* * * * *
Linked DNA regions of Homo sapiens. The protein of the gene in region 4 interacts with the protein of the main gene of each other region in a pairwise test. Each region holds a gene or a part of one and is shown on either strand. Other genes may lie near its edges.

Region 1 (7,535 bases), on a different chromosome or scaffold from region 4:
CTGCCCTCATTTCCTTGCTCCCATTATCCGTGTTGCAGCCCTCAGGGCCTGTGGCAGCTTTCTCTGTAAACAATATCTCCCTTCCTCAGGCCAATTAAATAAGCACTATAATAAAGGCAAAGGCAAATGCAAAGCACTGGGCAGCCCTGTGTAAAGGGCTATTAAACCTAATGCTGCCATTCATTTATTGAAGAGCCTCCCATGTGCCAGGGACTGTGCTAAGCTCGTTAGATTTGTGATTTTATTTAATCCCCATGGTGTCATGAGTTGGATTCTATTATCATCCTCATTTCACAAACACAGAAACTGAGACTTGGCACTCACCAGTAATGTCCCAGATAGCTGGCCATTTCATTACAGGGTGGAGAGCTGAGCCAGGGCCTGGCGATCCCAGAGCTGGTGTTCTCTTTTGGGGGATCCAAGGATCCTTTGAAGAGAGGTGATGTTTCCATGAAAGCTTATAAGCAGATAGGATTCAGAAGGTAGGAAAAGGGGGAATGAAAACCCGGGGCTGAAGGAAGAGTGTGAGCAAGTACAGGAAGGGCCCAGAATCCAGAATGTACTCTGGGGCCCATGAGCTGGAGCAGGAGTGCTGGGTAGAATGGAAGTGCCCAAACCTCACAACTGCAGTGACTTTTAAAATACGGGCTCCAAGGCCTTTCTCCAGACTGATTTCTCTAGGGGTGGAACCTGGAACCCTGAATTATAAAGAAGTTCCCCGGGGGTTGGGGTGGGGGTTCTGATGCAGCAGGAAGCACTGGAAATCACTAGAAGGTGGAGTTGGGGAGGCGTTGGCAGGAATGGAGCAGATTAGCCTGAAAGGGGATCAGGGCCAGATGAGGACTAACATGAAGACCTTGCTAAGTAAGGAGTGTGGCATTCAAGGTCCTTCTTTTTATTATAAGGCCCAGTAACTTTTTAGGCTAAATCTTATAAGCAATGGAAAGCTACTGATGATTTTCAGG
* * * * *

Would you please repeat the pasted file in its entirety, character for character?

Linked DNA regions of Homo sapiens. The protein of the gene in region 4 interacts with the protein of the main gene of each other region in a pairwise test. Each region holds a gene or a part of one and is shown on either strand. Other genes may lie near its edges.

Region 1 (7,535 bases), on a different chromosome or scaffold from region 4:
CTGCCCTCATTTCCTTGCTCCCATTATCCGTGTTGCAGCCCTCAGGGCCTGTGGCAGCTTTCTCTGTAAACAATATCTCCCTTCCTCAGGCCAATTAAATAAGCACTATAATAAAGGCAAAGGCAAATGCAAAGCACTGGGCAGCCCTGTGTAAAGGGCTATTAAACCTAATGCTGCCATTCATTTATTGAAGAGCCTCCCATGTGCCAGGGACTGTGCTAAGCTCGTTAGATTTGTGATTTTATTTAATCCCCATGGTGTCATGAGTTGGATTCTATTATCATCCTCATTTCACAAACACAGAAACTGAGACTTGGCACTCACCAGTAATGTCCCAGATAGCTGGCCATTTCATTACAGGGTGGAGAGCTGAGCCAGGGCCTGGCGATCCCAGAGCTGGTGTTCTCTTTTGGGGGATCCAAGGATCCTTTGAAGAGAGGTGATGTTTCCATGAAAGCTTATAAGCAGATAGGATTCAGAAGGTAGGAAAAGGGGGAATGAAAACCCGGGGCTGAAGGAAGAGTGTGAGCAAGTACAGGAAGGGCCCAGAATCCAGAATGTACTCTGGGGCCCATGAGCTGGAGCAGGAGTGCTGGGTAGAATGGAAGTGCCCAAACCTCACAACTGCAGTGACTTTTAAAATACGGGCTCCAAGGCCTTTCTCCAGACTGATTTCTCTAGGGGTGGAACCTGGAACCCTGAATTATAAAGAAGTTCCCCGGGGGTTGGGGTGGGGGTTCTGATGCAGCAGGAAGCACTGGAAATCACTAGAAGGTGGAGTTGGGGAGGCGTTGGCAGGAATGGAGCAGATTAGCCTGAAAGGGGATCAGGGCCAGATGAGGACTAACATGAAGACCTTGCTAAGTAAGGAGTGTGGCATTCAAGGTCCTTCTTTTTATTATAAGGCCCAGTAACTTTTTAGGCTAAATCTTATAAGCAATGGAAAGCTACTGATGATTTTCAGG